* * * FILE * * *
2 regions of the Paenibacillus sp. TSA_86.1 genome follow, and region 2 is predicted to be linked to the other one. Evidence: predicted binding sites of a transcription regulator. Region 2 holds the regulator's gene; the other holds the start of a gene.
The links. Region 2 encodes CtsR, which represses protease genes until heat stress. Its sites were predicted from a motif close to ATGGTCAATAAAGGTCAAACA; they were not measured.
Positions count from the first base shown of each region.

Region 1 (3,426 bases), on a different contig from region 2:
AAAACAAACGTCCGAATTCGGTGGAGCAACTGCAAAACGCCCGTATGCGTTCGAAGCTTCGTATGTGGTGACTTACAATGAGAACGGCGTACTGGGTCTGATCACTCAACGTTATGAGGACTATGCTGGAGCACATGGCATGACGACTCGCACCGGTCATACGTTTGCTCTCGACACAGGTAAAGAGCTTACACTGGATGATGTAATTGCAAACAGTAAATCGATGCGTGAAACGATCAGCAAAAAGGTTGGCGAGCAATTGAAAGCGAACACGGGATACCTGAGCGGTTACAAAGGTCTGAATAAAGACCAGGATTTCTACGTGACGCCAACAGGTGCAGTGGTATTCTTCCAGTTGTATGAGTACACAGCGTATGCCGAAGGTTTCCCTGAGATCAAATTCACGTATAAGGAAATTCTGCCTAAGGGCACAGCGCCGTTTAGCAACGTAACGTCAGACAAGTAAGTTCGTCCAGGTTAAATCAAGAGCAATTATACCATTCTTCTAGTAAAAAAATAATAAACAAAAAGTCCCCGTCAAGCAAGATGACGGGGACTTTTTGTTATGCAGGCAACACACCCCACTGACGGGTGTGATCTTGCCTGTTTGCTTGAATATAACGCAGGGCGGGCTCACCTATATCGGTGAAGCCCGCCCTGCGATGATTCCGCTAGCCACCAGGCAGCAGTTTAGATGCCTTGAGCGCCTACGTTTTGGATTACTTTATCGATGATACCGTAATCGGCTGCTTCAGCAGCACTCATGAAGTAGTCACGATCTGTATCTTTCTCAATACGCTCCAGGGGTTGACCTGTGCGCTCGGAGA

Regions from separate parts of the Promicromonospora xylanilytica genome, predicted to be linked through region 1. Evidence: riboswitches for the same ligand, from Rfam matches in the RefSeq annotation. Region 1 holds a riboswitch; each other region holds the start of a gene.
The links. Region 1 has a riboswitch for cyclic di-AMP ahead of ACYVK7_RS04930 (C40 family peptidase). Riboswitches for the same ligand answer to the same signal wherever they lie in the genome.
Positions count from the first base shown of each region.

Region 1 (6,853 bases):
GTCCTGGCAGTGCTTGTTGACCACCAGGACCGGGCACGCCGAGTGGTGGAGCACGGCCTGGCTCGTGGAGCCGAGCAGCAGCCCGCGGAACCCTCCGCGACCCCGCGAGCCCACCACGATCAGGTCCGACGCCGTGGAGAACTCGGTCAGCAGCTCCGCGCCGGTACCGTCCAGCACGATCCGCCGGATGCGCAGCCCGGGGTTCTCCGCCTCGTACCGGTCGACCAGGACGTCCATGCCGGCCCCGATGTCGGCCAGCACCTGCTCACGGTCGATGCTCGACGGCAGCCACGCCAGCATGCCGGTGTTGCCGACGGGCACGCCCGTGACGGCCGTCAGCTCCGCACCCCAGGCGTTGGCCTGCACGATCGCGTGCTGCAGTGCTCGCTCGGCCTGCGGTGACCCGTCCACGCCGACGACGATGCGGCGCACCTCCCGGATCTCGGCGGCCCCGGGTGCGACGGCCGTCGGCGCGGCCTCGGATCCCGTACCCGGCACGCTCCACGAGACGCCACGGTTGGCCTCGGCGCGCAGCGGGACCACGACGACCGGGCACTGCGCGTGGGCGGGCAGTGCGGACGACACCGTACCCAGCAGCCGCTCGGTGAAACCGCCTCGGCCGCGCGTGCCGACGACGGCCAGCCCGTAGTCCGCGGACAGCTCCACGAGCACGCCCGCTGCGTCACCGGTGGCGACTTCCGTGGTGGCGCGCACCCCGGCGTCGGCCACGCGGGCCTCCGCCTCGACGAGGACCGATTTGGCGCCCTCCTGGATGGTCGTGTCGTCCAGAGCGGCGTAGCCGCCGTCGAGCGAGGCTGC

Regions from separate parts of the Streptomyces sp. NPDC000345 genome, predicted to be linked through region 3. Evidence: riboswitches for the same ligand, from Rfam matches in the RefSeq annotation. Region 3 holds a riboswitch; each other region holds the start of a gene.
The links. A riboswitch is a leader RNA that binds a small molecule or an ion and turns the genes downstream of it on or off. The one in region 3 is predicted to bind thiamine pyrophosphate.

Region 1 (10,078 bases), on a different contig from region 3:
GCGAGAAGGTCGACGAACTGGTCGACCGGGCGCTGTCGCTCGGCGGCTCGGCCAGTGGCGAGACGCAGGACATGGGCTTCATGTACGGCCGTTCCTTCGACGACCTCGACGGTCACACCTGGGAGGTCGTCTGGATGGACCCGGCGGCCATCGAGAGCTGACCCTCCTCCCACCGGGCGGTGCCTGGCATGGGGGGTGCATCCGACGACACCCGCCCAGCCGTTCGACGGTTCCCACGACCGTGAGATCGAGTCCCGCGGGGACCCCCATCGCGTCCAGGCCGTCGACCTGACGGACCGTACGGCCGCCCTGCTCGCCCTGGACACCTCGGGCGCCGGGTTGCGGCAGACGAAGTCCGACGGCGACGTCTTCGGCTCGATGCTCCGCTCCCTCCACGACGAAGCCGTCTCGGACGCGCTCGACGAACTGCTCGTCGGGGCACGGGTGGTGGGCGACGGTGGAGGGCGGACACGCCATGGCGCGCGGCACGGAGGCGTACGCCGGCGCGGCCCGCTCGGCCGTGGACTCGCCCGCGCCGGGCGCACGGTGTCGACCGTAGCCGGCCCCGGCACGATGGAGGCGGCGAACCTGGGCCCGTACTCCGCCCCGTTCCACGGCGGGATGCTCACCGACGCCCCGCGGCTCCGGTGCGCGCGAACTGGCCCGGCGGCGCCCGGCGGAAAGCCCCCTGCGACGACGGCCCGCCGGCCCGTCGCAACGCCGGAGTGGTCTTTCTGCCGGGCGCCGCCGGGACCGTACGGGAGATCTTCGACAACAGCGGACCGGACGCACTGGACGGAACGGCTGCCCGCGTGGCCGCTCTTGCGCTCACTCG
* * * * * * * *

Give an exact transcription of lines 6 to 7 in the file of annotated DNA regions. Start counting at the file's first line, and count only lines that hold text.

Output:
Regions from separate parts of the Promicromonospora xylanilytica genome, predicted to be linked through region 1. Evidence: riboswitches for the same ligand, from Rfam matches in the RefSeq annotation. Region 1 holds a riboswitch; each other region holds the start of a gene.
The links. Region 1 has a riboswitch for cyclic di-AMP ahead of ACYVK7_RS04930 (C40 family peptidase). Riboswitches for the same ligand answer to the same signal wherever they lie in the genome.